Last month, I wrote about how a goal-oriented approach to using technology can help you become more focused and productive.
Using that guidance, I’ve now broken negative habits and built new ones that support my goals.
Want to know how I changed my relationship with screens in ways I used to only dream about?
Before we get started, though, remember that learning to balance productivity and technology isn’t easy. It’s like learning a language — you can read about how someone else learned French, but you won’t be able to speak it until you learn for yourself.
So, keep in mind that I’m not sharing my habits so you can adopt them verbatim. Instead, I hope they’ll give you some ideas about changes you might like to make in your own life.
Break the negative media cycle
One of my worst technology habits is the “media loop.”
Here’s how it goes:
I pick up my phone in the evening to check Instagram. Then I jump over to Facebook … and after I get bored there, I hop over to Reddit. Before I realize it, I’ve lost an hour and I’m back on Instagram again.
The problem isn’t the circular behavior itself. The problem is how it makes me feel.
Some evenings, loading up on cute animal GIFs is exactly what I want to do. But other days, it feels more like a trap.
The more I scroll, the worse I feel. The worse I feel, the more I scroll.
I used to have a hard time telling the difference between those two outcomes. But I’ve realized that when I’m scrolling on my phone, my intention is to relax and de-stress.
So, when I’m glued to my phone, I ask myself: “Am I fulfilling my intention of relaxing?”
If the answer is “Yes, this is great,” then I watch cat videos to my heart’s content. But if the answer is “No, this sucks,” simply having asked the question makes it easier to set my phone down and walk away.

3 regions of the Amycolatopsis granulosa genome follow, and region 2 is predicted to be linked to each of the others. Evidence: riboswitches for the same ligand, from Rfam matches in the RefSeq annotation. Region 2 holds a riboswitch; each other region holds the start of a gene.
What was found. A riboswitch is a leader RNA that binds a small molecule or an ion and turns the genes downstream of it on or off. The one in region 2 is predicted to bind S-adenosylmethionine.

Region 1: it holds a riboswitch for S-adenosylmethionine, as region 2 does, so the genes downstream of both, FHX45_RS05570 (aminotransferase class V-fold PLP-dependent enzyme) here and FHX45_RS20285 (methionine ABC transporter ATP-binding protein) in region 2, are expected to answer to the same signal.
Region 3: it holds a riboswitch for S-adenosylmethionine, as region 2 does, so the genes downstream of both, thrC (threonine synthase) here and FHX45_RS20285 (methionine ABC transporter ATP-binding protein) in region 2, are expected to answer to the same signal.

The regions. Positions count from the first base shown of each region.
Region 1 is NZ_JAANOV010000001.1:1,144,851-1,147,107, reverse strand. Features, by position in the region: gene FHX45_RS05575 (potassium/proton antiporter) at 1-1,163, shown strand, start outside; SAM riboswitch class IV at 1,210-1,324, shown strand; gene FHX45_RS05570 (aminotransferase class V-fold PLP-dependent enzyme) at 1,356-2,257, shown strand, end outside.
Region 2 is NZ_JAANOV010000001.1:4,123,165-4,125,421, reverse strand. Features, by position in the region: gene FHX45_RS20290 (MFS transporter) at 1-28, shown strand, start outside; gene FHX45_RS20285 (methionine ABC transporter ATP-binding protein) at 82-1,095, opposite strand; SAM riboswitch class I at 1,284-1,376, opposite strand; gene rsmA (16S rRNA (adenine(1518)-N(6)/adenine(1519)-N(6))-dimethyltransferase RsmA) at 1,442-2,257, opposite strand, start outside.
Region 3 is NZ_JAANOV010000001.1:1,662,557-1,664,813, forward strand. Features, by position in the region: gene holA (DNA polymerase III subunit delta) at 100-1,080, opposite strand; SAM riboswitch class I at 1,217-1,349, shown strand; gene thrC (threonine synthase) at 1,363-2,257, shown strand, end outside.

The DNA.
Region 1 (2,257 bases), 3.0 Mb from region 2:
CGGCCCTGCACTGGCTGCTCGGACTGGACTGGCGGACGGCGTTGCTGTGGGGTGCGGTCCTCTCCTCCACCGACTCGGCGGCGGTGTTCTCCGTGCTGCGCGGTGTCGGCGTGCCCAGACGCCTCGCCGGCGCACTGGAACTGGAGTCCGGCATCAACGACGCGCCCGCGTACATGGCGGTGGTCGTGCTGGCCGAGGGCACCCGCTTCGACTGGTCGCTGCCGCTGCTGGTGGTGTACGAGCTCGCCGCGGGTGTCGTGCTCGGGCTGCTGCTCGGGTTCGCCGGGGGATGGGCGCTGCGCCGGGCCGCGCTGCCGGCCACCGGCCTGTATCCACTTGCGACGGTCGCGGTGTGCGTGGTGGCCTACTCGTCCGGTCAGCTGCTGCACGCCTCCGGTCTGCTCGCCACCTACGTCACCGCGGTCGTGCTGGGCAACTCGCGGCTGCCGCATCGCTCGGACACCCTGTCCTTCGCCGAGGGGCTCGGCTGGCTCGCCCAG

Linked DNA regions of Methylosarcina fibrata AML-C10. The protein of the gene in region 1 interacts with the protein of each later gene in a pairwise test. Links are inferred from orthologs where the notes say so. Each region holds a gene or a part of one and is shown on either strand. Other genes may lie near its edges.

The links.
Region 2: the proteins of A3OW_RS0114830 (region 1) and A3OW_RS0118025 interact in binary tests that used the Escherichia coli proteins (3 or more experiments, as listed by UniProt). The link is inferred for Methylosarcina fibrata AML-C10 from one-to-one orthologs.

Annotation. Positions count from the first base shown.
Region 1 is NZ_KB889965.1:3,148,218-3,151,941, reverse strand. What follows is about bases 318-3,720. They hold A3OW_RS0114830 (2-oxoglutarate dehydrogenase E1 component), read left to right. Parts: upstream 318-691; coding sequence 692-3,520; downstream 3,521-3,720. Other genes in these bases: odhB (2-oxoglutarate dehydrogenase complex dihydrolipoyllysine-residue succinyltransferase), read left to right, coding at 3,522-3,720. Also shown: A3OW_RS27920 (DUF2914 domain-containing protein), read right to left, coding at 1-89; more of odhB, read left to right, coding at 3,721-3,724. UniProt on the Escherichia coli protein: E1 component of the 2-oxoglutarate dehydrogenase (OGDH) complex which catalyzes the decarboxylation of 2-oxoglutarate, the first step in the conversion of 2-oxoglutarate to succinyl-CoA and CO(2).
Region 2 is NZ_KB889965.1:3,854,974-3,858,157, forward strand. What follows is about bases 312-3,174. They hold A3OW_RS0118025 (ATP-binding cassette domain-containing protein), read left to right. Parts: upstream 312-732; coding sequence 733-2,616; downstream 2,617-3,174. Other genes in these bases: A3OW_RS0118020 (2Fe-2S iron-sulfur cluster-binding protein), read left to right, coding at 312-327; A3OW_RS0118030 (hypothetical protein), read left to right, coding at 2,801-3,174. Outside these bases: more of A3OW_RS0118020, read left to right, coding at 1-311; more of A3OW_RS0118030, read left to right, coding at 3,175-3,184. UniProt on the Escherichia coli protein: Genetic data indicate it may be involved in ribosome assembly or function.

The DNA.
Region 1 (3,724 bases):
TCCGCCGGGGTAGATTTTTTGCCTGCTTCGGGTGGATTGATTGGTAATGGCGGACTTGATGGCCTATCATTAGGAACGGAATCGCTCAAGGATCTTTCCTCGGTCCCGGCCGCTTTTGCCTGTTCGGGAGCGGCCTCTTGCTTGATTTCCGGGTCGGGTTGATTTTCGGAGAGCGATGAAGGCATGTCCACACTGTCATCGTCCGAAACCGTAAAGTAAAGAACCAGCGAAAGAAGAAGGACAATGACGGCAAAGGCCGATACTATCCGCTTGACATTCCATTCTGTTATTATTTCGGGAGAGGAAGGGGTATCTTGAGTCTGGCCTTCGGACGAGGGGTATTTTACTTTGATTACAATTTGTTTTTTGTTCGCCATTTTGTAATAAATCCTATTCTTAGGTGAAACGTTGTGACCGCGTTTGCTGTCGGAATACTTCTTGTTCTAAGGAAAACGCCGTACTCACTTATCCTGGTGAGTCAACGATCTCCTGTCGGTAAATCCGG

Combat your muscle memory
Since recognizing my standard “media loop,” I’ve identified several different ways my automatic responses promote distractions.
For example, muscle memory led me to check Facebook and Instagram more often than I wanted to: I would open up my phone and navigate to the apps automatically.
To fight this habit, I moved all my essential apps to my home screen and buried my more troublesome apps in a network of folders, making them harder to find.
Even with this new setup, though, sometimes muscle memory creeps back in. So, whenever I feel that my muscle memory is getting too strong, I scramble my apps.
Now that I’m aware of my muscle memory loop as well, I have the opportunity to reflect and ask myself: “Is this really what I want to do right now?”
Remember to breathe
Did you know that most people hold their breath when they check their email?
Writer Linda Stone first documented this in 2008 during her informal study, where she found that 80 percent of her subjects held their breath while waiting for their email to load.
Go ahead, check your email. Did you remember to breathe?
Holding your breath indicates that you’re stressed. And of course you are … who knows what might appear in your inbox today? Criticism from your boss? A new project from your most demanding client?
Of course, this isn’t limited to just email. Anywhere you can refresh to see new content has the potential to create the same stress response.
To fend off the stress, I began a very simple habit:
Before checking my phone each morning, I take 10 deep breaths.
I’ve found that practice helps me put off checking my phone until nearly 9:00 a.m. — that’s a miracle, right?
Breathing deeply, even just for 30 seconds, helps relieve the stress response and create space. And it serves as a reminder to put yourself first.
Your intentions and goals are more important than anything that awaits you on that screen.